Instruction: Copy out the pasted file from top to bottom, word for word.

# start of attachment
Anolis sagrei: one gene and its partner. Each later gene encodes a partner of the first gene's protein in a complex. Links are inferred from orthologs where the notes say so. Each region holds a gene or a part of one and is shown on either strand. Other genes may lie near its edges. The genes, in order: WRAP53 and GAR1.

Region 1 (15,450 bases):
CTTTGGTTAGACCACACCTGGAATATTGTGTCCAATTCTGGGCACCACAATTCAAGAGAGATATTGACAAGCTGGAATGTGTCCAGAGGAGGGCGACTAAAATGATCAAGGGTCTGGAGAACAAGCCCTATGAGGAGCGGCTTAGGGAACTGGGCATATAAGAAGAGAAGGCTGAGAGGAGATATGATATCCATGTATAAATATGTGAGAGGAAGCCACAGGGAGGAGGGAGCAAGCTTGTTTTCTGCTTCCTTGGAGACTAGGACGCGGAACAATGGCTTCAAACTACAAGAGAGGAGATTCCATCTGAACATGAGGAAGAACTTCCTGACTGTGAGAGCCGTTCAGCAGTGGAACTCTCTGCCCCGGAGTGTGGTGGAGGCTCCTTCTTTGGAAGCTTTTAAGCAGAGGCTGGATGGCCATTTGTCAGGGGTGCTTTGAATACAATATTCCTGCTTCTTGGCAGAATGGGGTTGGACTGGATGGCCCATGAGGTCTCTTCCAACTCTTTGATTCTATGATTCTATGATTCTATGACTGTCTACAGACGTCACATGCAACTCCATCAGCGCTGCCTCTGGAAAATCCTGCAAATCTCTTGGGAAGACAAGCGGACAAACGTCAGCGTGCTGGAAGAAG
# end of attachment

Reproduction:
Anolis sagrei: one gene and its partner. Each later gene encodes a partner of the first gene's protein in a complex. Links are inferred from orthologs where the notes say so. Each region holds a gene or a part of one and is shown on either strand. Other genes may lie near its edges. The genes, in order: WRAP53 and GAR1.

Region 1 (15,450 bases):
CTTTGGTTAGACCACACCTGGAATATTGTGTCCAATTCTGGGCACCACAATTCAAGAGAGATATTGACAAGCTGGAATGTGTCCAGAGGAGGGCGACTAAAATGATCAAGGGTCTGGAGAACAAGCCCTATGAGGAGCGGCTTAGGGAACTGGGCATATAAGAAGAGAAGGCTGAGAGGAGATATGATATCCATGTATAAATATGTGAGAGGAAGCCACAGGGAGGAGGGAGCAAGCTTGTTTTCTGCTTCCTTGGAGACTAGGACGCGGAACAATGGCTTCAAACTACAAGAGAGGAGATTCCATCTGAACATGAGGAAGAACTTCCTGACTGTGAGAGCCGTTCAGCAGTGGAACTCTCTGCCCCGGAGTGTGGTGGAGGCTCCTTCTTTGGAAGCTTTTAAGCAGAGGCTGGATGGCCATTTGTCAGGGGTGCTTTGAATACAATATTCCTGCTTCTTGGCAGAATGGGGTTGGACTGGATGGCCCATGAGGTCTCTTCCAACTCTTTGATTCTATGATTCTATGATTCTATGACTGTCTACAGACGTCACATGCAACTCCATCAGCGCTGCCTCTGGAAAATCCTGCAAATCTCTTGGGAAGACAAGCGGACAAACGTCAGCGTGCTGGAAGAAG